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David Basse - Uptown
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David Basse - Uptown

25-03-2016, 18:21
Jazz | Vocal Jazz

Title: Uptown
Year Of Release: 2009
Label: Cafe Pacific
Genre: Jazz / Vocal Jazz
Quality: Mp3 / 320kbps
Total Time: 52:03 min
Total Size: 118 MB

01. Uptown
02. Something Fried
03. 52nd & Broadway
04. Like Jazz
05. You Won't Hear Me Say Goodbye
06. Living Without You
07. Slow Boat To China
08. Parker's Mood
09. Bidin' My Time
10. Traffic Jam
11. But Anyhow The Blues Don't Care
12. I've Got The World On A String

David Basse: vocals; Phil Woods: alto saxophone; Mike Melvoin: piano; Steve Gilmore: bass; Bill Goodwin: drums.

West Coast singer Mark Winkler (Sweet Spot [Cafe Pacific Records, 2011]) heard David Basse and immediately signed him to his Cafe Pacific Records. Uptown is the first product of this partnership and, for the sake of the male jazz singer, does not come a moment too soon. There exists a huge disparity between female and male singers singing "serious" jazz. For the sake of context, the serious male jazz singers include Mark Murphy and Jon Hendricks (both in the autumn of their spectacular careers) as well as Kurt Elling and Andy Bey (still vital). The vast majority of what passes for as male jazz singers are more cabaret singers, the finest ones including Jim Caruso (The Swing Set [Yellow Sound Music, 2011]) and the aforementioned Winkler.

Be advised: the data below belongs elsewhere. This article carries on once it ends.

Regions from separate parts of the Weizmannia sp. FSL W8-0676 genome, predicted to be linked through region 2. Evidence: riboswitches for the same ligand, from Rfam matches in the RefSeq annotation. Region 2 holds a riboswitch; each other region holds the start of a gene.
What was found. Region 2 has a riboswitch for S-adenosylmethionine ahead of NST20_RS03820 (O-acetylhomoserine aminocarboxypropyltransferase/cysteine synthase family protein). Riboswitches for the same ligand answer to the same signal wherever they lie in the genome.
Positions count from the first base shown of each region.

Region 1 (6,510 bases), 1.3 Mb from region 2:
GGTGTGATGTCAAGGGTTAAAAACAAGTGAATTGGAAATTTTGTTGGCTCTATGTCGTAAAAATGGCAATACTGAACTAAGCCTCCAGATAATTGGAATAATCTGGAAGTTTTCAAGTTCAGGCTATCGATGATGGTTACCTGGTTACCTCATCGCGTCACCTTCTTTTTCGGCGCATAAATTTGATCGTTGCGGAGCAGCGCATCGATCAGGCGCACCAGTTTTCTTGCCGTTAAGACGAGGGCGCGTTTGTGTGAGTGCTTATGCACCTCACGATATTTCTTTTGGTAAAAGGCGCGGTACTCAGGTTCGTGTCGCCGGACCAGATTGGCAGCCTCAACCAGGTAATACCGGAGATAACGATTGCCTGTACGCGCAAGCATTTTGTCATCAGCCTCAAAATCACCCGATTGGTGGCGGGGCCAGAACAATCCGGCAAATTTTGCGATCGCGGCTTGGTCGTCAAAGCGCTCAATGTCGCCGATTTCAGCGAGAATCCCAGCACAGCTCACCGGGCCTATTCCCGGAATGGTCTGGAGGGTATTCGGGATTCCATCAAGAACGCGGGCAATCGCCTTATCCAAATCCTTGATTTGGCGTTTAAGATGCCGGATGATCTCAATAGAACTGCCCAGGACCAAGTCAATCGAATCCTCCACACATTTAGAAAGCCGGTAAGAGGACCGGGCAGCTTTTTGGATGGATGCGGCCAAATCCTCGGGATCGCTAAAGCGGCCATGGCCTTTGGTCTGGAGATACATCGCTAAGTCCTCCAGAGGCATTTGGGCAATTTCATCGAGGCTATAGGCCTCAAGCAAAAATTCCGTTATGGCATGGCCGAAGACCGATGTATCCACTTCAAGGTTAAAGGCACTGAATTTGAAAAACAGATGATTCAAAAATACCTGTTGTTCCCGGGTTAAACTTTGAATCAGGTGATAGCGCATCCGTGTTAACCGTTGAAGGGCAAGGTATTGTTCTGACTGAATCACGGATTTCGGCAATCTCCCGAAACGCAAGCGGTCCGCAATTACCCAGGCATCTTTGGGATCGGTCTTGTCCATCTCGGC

Basse has one of those confident yet moody voices that totally lacks self-consciousness, something necessary for jazz vocals. His recital on Uptown is a compelling collection of standards and originals tending toward a more conservative (read that: mainstream) vein of vocal performance. However, Basse is not afraid to take on King Pleasure and his brilliant adaptation of Charlie Parker's "Parker's Mood." In doing so, Basse pays special homage to those artists and the art of vocalese, a dying art in competency. Add the presence of Parker scholar Phil Woods and a sublime performance emerges. A perfect union of the blues in jazz, Woods introduces the piece with a chorus of the real thing. Pianist Mike Melvoin and Woods get grand solo space and proceed to show why this "old music" is so important. Basse plays things pretty straight without harnessing the ebullient personality of Pleasure, Parker, the blues, or jazz. ~C. Michael Bailey

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frav10   User offline   26 March 2016 08:47

Thank's from Israel 3

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